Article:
Ahead of Big Earnings, Energy ETFs Show Vulnerability
July 26th 2013 at 2:45pm by Tom Lydon
Next week is an important one for the energy sector as some of the group’s biggest names step into the earnings confessional. With a big week looming for oil stocks, at least one technical analyst sees potential downside for the Energy Select Sector SPDR (NYSEArca: XLE), the largest energy ETF by assets.
“XLE has failed at price resistance from the May peak. Should that remain so, then we would look for a return to the June low at $76.02. The relative chart versus the S&P 500 has been weak since February and that downtrend looks to be reasserting. The sector is underperforming and we suggest playing the downside,” wrote technical analyst Tarquin Coe of The Coe Report.
Coe is correct that XLE has lagged the S&P 500 this year. So has the rival Vanguard Energy ETF (NYSEArca: VDE). Those two ETFs are up an average of 17.2%, but the S&P 500 is up nearly 20%. [A Look at Vanguard's Energy ETF]
Next week could make or break those energy ETFs in the near-term. Starting Tuesday with Occidental Petroleum (NYSE: OXY) four of XLE’s five largest holdings deliver second-quarter results. The others are ConocoPhillips (NYSE: COP) and Dow components Exxon Mobil (NYSE: XOM) and Chevron (NYSE: CVX). That quartet combines for almost 40% of XLE’s weight. [Is it Time to get Into Energy ETFs?]
At the end of the second quarter, Exxon and Chevron combined for 36.4% of VDE’s weight. Throw in Occidental and ConocoPhillips, and the four stocks combine for nearly 45% of the fund’s weight.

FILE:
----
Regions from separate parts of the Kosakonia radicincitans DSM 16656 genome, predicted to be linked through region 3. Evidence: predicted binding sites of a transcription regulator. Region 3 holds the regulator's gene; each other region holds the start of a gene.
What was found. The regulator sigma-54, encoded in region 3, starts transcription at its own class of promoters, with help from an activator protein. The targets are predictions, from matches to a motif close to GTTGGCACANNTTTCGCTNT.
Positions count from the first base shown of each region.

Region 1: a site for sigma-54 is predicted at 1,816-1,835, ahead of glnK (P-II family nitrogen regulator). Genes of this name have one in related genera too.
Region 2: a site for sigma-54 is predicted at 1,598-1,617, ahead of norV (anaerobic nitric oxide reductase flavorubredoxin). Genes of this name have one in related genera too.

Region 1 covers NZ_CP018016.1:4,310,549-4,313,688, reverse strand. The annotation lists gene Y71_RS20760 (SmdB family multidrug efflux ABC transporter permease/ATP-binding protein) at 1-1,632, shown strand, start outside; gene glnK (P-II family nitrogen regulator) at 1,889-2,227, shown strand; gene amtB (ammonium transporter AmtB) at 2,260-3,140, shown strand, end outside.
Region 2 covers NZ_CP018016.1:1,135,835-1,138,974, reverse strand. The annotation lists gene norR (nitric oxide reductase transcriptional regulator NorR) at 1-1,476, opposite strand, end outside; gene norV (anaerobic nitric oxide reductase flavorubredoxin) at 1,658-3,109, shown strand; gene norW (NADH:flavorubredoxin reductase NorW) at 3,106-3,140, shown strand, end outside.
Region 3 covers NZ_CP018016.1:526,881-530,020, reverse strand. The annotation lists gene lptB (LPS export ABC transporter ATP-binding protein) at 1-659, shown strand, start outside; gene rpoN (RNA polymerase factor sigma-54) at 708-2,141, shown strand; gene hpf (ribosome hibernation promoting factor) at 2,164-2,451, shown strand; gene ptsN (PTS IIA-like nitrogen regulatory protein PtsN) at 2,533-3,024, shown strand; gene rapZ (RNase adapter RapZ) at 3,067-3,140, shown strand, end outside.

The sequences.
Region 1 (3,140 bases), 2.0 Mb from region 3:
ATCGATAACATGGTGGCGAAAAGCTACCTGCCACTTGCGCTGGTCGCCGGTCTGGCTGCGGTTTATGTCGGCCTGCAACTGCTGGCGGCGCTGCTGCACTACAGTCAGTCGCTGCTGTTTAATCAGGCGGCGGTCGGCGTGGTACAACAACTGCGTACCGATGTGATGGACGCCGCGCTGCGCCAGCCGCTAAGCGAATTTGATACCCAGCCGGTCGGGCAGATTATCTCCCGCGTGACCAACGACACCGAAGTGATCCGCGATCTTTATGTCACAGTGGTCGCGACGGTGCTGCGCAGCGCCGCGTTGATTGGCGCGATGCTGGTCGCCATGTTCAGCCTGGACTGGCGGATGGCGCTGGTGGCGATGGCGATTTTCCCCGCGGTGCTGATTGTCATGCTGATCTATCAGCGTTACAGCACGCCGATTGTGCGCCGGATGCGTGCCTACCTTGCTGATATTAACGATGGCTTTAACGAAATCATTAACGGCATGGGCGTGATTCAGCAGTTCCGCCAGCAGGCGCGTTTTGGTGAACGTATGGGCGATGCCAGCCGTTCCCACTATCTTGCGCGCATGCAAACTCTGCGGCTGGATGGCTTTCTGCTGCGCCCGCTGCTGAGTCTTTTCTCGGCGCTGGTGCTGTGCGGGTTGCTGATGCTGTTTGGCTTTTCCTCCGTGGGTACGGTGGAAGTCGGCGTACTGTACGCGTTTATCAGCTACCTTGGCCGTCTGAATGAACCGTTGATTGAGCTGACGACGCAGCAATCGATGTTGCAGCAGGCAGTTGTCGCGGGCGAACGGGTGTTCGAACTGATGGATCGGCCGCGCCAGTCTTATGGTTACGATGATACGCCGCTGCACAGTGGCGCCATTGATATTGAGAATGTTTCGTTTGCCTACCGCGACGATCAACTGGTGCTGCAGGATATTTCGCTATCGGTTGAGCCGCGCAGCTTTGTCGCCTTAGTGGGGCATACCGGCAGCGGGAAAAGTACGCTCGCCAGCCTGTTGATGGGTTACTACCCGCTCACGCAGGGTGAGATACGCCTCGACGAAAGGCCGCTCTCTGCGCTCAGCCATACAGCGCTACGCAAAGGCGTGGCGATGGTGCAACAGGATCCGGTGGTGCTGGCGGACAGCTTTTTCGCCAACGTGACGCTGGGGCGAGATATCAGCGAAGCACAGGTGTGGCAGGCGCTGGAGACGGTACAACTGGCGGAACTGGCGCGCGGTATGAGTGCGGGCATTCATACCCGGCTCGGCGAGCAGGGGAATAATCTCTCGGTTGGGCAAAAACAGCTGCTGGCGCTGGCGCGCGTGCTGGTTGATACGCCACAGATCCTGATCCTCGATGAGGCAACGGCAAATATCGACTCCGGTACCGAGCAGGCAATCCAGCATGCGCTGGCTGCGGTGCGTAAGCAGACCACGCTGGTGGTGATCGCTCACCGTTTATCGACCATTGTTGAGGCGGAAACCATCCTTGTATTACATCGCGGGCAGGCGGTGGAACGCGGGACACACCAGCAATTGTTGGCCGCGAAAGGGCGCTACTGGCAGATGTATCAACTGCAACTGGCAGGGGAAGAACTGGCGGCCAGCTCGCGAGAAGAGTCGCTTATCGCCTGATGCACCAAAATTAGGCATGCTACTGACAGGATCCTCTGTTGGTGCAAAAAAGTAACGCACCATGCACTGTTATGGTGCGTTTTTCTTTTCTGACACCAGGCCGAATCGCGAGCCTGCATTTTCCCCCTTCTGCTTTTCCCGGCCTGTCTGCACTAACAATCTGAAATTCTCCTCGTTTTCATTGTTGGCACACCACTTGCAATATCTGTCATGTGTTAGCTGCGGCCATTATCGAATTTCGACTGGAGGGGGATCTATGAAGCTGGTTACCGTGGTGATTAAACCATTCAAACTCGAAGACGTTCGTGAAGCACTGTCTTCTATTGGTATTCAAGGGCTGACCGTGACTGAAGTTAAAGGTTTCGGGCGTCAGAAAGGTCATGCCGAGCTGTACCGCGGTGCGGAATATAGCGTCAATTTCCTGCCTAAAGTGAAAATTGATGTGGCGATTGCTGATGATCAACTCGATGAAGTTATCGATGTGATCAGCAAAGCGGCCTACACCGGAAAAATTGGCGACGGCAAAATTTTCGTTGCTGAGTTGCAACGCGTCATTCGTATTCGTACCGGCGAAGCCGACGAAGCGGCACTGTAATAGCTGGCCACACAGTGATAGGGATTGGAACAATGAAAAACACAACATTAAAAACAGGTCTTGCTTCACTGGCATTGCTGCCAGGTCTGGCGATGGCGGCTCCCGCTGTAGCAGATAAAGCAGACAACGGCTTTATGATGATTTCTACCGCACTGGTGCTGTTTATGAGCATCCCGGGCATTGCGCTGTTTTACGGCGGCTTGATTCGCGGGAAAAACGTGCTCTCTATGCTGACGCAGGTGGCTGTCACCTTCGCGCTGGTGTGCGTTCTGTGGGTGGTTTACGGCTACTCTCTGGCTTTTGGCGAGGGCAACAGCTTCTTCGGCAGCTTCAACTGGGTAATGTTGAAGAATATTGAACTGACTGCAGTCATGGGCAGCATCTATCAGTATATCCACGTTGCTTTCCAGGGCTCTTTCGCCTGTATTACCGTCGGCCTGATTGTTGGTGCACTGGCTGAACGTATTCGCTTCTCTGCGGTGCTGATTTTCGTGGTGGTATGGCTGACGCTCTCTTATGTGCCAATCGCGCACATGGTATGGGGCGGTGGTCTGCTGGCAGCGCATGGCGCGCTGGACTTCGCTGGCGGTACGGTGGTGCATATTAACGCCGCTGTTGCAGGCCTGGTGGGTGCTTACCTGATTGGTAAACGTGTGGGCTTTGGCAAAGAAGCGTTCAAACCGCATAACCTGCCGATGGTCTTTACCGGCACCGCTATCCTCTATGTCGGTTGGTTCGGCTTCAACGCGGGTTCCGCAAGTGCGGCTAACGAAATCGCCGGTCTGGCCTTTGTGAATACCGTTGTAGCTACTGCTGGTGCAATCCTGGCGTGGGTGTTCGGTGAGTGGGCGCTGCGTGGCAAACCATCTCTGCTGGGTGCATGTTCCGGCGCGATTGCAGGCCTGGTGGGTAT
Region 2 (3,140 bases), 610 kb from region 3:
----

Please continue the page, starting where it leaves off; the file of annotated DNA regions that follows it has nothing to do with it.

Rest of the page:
In his note, Coe recommend three energy stocks as short trades, oil services firm McDermott International (NYSE: MDR), coal giant Peabody (NYSE: BTU) and refiner Valero (NYSE: VLO). Valero and Peabody combine for 2% of XLE’s weight, but McDermott is not a member of the ETF’s 45-stock lineup.
Underscoring the potential risks to XLE and VDE ahead of a spate of vital earnings reports is the fact that both have already proven vulnerable since earnings season began. Since last Friday when Schlumberger (NYSE: SLB), a top-five holding in both funds, reported, both ETFs are down more than 1% as earnings from other oil services firms such as Halliburton (NYSE: HAL) and National Oilwell Varco (NYSE: NOV) have come in.
Making matters all the more ominous for XLE is that if Coe’s prediction is correct and the ETF returns to the $76 area, it would be supported by its 200-day moving average. If that area were to be violated, selling pressure would likely intensify
Energy Select Sector SPDR
ETF Trends editorial team contributed to this post.
The opinions and forecasts expressed herein are solely those of Tom Lydon, and may not actually come to pass. Information on this site should not be used or construed as an offer to sell, a solicitation of an offer to buy, or a recommendation for any product.